We had homeowner’s insurance on our home and it made all the difference. Our insurance agency (USAA) took great care of us.
The home was considered a total loss, although the cause was never determined. They were quick to get things done and get us back on our feet. We will never leave USAA because of the way they treated us in this hard time. Insurance is something that you pay for but hope you never need. Being insured is part of any good emergency preparedness plan.
5. Back up your computer and photos online.
I talk about it in this post, but having documents and photos backed up online or outside of the home is a must.
We backed up our photos on a external hard drive next to my computer. I always thought that in case of an emergency, I could just grab the hard drive and go. Who would have thought I wouldn’t be home to do that?
Luckily, because of my scrapbooking addiction, I had 14,000 pictures online at Shutterfly.com that I could download to disk and recover. I also had an old blog that had years of family pictures on it. Between those places and help from friends and family we have been able to piece our family history record back together.
Backup Storage Suggestions:
I suggest using an online backup system like Carbonite to back up your computer (files and photos) to the internet.
I also have my phone pictures automatically backed up to flickr.com through a phone app for safe keeping.
If you have an iPhone you can keep your photos in the cloud to keep them safe. You can access them with another Mac if you lose your phone.
6. Get a fireproof safe and actually use it.
We had a fireproof box that we had bought at the beginning of the year. But we never put anything in it. We could have saved important documents and saved us a lot of time later by preserving them in that box.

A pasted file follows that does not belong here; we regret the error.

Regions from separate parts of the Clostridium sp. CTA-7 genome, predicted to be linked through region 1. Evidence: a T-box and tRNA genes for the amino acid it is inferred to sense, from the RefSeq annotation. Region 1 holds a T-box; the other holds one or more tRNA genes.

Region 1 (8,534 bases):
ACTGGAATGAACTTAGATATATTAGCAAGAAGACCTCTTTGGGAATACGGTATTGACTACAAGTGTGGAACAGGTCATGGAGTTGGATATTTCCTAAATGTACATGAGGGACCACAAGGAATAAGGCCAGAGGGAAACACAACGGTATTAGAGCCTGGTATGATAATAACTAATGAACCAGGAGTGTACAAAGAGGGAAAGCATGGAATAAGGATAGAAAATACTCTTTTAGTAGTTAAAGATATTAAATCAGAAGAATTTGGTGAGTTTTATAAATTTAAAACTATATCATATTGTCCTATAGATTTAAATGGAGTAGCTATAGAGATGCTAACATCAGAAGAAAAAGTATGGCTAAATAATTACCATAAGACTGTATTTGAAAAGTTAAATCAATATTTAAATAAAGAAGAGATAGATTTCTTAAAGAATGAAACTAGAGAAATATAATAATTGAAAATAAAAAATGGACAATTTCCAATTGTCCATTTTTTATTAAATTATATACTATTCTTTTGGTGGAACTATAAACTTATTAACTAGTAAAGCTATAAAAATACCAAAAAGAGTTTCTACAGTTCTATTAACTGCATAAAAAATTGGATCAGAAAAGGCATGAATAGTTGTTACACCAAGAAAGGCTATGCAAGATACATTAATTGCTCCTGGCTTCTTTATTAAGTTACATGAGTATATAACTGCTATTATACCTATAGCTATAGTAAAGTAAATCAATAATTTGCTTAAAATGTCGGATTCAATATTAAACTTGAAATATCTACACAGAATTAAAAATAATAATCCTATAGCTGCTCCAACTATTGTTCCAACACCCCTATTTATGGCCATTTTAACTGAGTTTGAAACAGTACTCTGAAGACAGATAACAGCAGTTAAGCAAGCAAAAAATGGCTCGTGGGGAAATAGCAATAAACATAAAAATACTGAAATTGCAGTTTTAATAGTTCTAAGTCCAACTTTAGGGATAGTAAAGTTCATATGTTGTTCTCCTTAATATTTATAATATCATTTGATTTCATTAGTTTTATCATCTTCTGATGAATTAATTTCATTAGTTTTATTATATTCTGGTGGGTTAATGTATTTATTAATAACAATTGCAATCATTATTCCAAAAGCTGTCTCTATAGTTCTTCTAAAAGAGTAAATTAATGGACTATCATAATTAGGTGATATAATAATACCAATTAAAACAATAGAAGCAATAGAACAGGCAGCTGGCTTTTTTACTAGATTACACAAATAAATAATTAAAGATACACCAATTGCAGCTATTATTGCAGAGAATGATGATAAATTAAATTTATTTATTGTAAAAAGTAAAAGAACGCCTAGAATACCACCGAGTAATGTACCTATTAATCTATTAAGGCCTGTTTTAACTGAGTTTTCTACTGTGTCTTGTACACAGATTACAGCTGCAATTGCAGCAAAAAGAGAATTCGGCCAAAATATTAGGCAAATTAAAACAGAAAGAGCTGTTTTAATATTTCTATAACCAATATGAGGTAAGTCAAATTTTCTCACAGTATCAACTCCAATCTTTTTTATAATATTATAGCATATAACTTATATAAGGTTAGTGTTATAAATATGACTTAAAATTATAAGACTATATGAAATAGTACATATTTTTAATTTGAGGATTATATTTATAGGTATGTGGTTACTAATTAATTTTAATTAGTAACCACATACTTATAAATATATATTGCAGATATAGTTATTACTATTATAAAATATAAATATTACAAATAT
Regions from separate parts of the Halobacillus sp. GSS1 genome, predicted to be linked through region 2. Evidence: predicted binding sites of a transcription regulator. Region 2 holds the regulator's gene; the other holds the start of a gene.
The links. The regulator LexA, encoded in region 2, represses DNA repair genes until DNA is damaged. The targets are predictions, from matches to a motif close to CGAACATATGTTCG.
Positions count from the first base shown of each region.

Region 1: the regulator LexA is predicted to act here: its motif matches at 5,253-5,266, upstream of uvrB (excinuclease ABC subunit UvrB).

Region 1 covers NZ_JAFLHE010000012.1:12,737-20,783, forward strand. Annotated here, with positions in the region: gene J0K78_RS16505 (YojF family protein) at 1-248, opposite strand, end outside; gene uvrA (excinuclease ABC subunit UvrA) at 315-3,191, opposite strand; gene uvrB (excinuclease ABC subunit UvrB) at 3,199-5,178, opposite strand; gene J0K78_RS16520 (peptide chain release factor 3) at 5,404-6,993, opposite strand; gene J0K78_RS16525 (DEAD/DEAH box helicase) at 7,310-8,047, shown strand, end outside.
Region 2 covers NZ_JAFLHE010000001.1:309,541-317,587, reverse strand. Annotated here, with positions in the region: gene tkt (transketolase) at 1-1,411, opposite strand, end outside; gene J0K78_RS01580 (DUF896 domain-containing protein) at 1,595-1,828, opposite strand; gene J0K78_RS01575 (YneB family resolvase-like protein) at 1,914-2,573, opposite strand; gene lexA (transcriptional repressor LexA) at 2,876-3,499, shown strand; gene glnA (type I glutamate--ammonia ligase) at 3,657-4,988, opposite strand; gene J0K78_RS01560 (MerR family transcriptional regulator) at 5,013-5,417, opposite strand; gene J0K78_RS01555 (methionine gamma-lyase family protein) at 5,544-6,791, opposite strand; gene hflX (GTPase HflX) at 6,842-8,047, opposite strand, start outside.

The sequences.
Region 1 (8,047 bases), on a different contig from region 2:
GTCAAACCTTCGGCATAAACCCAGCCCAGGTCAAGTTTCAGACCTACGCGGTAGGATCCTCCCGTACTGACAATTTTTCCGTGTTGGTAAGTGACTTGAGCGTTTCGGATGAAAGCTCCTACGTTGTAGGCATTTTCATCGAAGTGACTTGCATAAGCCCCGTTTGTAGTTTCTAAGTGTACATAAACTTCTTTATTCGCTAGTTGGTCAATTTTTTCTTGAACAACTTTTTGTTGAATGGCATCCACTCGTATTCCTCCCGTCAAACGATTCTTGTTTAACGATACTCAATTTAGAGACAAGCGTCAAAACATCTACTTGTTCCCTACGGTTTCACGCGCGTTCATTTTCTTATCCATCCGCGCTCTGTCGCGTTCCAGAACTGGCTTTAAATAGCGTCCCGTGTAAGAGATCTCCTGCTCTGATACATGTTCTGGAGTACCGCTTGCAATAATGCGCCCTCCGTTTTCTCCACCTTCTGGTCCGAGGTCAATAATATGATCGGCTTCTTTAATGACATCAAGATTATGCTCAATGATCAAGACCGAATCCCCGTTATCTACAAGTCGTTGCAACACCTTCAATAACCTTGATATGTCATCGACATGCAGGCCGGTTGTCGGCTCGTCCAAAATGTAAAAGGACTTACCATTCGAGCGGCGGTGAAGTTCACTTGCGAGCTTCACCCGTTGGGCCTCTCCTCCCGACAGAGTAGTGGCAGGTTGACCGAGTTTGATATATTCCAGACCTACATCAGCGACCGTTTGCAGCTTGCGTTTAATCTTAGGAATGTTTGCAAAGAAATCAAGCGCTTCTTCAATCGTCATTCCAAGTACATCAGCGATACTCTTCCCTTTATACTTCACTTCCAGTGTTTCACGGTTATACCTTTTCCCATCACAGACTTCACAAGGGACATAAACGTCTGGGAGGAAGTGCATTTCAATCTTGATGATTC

I would suggest getting a gun safe or some kind of fireproof container to put your valuables (guns, paper, coins, etc.) in and keep it updated each year. For more information on fire ratings, check out this website.
7. You never know how much you can handle until it is put before you.
There are worse things in life than a house fire. No one was hurt or killed. But it was a trial that we went through and it was hard at the time.
Now that three years have passed, we can see the lessons learned and the blessing received during that trial.
8. Blessings We Have Received:
Now we have a beautiful new home and have replaced most of the material things that we lost.
We have become closer as a family by going through this trial together.
We are even more sympathetic when we see someone else in a similar situation.
We are thankful for all of the friends and family that helped us recover and build again.
We were hesitant to leave the new house after it was built, even to go on a short vacation. The kids took everything that was important with them in the car the first time we left.
Life goes on and we are used to the new normal. Trials are given to us in our lives to learn from and move on. I share these photos and lessons we have learned today so that maybe someone else will be better prepared to face this type of trial than we were.
Edited: If you would like to see how we have moved on from our house fire, check out this post —> 4 Year Fire Anniversary: How We Moved On.
How has being prepared helped you face trials in your life? Let us know in the comments below. And if you found this post helpful, please share. Thanks!